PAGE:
The average American doesn’t have a good understanding of personal finance. Financial literacy is abysmally low, across age groups and education levels, with a distressingly low percentage of the population understanding fundamental topics like how to create a budget, how compound interest works, and how to prepare for retirement.
Obviously, personal finance education is a good thing for both individuals and the country overall; people with better personal finance habits are better able to support themselves, and will be better contributors to the economy overall. So why does this lack of personal finance education exist, and what can we do about it?
The Lack of Mandatory Finance Education
Online resources like Money Task Force are dedicated to providing more educational materials, articles, and other resources to the general public, but these are only available to the people who go out of their way to seek it out. For an average American with low financial education, financial education isn’t a major priority.
Most of us didn’t take a “personal finance” or “economics” course in high school, and we may not have even taken one in college. That’s because the American school system doesn’t prioritize financial education the way it does basics like math, science, and social studies. Part of this is due to the system of standardized tests we have in high schools; entrance exams to colleges and state-level evaluation criteria don’t cover personal finance topics, so schools don’t bother to teach it. It’s also a problem of demand; there aren’t many parents, former students, lawmakers, or other influential individuals petitioning for schools to have more personal finance classes.
This problem is compounded in a few different ways. First, there’s a dynastic effect when it comes to personal finance education. Individuals who spend time improving their own personal finance knowledge and skills are highly likely to pass those skills down to their children and grandchildren. Individuals who have no such education can’t give their kids a personal finance education of their own. The older you get, the harder it is to learn fundamentally new concepts, so if you didn’t start with at least a bit of knowledge or experience in the personal finance field, it’s incredibly difficult to start from scratch on your own in adulthood.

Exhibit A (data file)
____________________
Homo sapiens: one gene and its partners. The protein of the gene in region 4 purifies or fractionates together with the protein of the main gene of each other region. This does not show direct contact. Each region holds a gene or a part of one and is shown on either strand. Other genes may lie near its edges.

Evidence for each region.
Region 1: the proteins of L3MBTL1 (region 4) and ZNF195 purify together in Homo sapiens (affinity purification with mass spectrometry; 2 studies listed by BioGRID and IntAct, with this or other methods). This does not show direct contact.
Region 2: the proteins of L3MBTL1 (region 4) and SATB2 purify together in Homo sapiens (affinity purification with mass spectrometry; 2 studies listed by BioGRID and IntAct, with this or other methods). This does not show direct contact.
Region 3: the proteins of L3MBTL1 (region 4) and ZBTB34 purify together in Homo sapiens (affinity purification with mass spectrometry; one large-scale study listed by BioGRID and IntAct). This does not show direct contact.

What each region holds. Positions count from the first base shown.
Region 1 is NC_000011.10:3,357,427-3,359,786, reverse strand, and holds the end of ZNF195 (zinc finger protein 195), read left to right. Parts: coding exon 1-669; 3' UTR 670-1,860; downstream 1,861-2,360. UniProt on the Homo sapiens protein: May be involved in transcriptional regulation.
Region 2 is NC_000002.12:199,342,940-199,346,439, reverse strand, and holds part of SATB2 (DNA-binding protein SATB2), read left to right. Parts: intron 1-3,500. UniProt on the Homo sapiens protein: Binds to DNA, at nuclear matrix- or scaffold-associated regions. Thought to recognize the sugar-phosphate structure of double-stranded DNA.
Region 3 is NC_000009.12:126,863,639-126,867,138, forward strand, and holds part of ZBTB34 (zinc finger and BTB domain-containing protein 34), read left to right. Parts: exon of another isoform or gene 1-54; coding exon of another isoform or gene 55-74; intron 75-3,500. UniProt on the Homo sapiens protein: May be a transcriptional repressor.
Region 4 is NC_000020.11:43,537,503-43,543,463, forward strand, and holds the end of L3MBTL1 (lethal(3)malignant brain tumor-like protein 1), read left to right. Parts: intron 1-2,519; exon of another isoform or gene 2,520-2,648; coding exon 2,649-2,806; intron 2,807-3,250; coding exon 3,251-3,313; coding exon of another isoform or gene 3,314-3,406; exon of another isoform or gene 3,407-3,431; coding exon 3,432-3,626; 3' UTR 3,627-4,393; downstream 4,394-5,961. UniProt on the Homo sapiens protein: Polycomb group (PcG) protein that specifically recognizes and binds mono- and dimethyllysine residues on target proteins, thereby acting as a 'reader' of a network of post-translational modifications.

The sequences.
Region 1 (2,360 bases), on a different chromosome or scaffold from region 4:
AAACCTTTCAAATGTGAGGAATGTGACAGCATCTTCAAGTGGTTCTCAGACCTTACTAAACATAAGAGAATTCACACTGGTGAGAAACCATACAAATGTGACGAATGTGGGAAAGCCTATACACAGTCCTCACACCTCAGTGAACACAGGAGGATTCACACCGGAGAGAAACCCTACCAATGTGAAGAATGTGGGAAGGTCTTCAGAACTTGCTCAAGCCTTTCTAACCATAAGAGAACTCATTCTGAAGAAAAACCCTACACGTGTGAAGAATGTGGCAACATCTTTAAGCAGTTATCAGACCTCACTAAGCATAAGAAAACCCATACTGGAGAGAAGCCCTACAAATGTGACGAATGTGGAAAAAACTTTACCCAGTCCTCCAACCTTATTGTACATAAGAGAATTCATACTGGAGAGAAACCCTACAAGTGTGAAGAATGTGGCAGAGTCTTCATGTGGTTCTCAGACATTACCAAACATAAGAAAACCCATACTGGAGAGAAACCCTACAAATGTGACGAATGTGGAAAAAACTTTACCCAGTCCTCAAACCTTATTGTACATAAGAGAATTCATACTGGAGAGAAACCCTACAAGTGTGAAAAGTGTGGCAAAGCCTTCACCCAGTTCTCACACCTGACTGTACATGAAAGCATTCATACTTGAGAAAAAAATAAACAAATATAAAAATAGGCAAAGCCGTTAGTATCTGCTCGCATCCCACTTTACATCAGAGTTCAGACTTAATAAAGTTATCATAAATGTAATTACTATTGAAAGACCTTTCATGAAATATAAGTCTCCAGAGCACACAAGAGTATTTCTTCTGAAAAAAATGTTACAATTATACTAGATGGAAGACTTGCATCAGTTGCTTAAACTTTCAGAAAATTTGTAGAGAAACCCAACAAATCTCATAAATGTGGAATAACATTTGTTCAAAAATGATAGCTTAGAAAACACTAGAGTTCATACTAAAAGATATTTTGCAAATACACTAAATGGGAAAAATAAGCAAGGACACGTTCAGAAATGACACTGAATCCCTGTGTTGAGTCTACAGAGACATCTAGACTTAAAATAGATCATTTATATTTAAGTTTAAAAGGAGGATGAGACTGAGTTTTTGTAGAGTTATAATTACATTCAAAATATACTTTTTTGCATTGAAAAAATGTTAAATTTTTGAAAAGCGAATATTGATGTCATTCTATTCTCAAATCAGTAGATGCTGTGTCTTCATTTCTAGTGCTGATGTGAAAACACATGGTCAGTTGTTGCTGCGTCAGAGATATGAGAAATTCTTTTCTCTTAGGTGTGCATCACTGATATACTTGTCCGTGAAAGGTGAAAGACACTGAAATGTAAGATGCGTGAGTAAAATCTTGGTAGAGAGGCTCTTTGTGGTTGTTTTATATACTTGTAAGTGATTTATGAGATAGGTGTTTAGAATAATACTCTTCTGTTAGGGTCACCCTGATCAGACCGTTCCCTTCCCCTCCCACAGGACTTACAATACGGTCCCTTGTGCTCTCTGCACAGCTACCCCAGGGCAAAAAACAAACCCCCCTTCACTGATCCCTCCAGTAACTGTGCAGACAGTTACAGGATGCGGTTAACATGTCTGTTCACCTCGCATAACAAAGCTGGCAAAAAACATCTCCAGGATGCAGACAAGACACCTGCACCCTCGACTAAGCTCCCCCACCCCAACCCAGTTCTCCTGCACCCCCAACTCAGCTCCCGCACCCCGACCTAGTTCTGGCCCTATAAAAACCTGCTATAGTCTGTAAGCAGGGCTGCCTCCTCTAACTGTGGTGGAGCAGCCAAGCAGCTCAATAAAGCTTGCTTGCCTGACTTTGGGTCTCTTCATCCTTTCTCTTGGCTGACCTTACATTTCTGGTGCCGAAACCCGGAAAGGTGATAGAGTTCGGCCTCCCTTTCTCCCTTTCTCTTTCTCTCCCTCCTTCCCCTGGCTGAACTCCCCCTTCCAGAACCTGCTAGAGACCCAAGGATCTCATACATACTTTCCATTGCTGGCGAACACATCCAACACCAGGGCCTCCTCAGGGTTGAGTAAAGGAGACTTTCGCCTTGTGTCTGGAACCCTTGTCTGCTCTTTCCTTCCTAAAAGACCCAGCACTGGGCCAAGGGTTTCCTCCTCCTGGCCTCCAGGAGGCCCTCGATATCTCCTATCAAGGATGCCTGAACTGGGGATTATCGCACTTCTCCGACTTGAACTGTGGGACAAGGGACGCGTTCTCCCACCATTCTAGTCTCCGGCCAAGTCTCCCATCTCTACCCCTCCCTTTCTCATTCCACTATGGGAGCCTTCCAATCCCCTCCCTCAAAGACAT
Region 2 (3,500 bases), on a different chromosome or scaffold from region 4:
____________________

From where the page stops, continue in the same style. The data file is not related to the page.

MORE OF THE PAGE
The Dunning-Kruger effect may also be working against people here. This effect is a kind of cognitive bias that makes uneducated and undereducated people assess their knowledge of a given topic as being greater than it truly is. In other words, the less you know about a given topic, the more likely it is for you to overestimate your knowledge of it.
Applied to personal finance, the effect could go something like this. You don’t know much about the world of personal finance, but you feel like you have it all figured out; that’s because you aren’t even aware of topics like compound interest and retirement planning existing. If you don’t even know how much you don’t understand, of course you’ll feel like you already know everything there is to know. This effect makes it unlikely for people with minimal financial education to seek it out on their own.
So is there a solution to this problem?
Better personal finance education is a must for a better future, but where do we begin? To start, we can’t simply rely on people to get better on their own. People will either deprioritize personal finance because they don’t understand its importance, or they’ll overestimate their own abilities and refuse to learn anything new.
One solution could be to make personal finance an integral part of our baseline education system. Many parents and former students are petitioning to make these changes across the country; the underlying belief is that if kids are practically forced to learn about personal finance the same way they learn about math, they’ll be more likely to make good financial decisions in the future.
There are some problems with this, however; some studies indicate that even with better personal finance classes, personal finance habits don’t change much. In other words, having better financial knowledge doesn’t typically lead to better financial decisions, at least not on a regular basis.
Instead, the solution may be to increase our prioritization of financial decisions in American culture, or change how we think about personal finance. Learning about it is an important step of the process, but we also need to have a system that supports people applying that knowledge in a real and practical way. This is obviously a tall order; we’re talking about changing an entire cultural perspective here. But if you want to be part of the solution, you can make personal finance a more common topic of conversation, and push for its inclusion in curriculum wherever you live.
Larry Alton is a professional blogger, writer, and researcher. A graduate of Iowa State University, he's now a full-time freelance writer and business consultant.Currently, Larry writes for Entrepreneur.com, Inc.com, and Forbes.com, among others. In addition to journalism, technical writing and in-depth research, he’s also active in his community and spends weekends volunteering with a local non-profit literacy organization and rock climbing. Follow him on Twitter (@LarryAlton3), at LinkedIn.com/in/larryalton, and on his website, LarryAlton.com. To read more of his reports — Click Here Now
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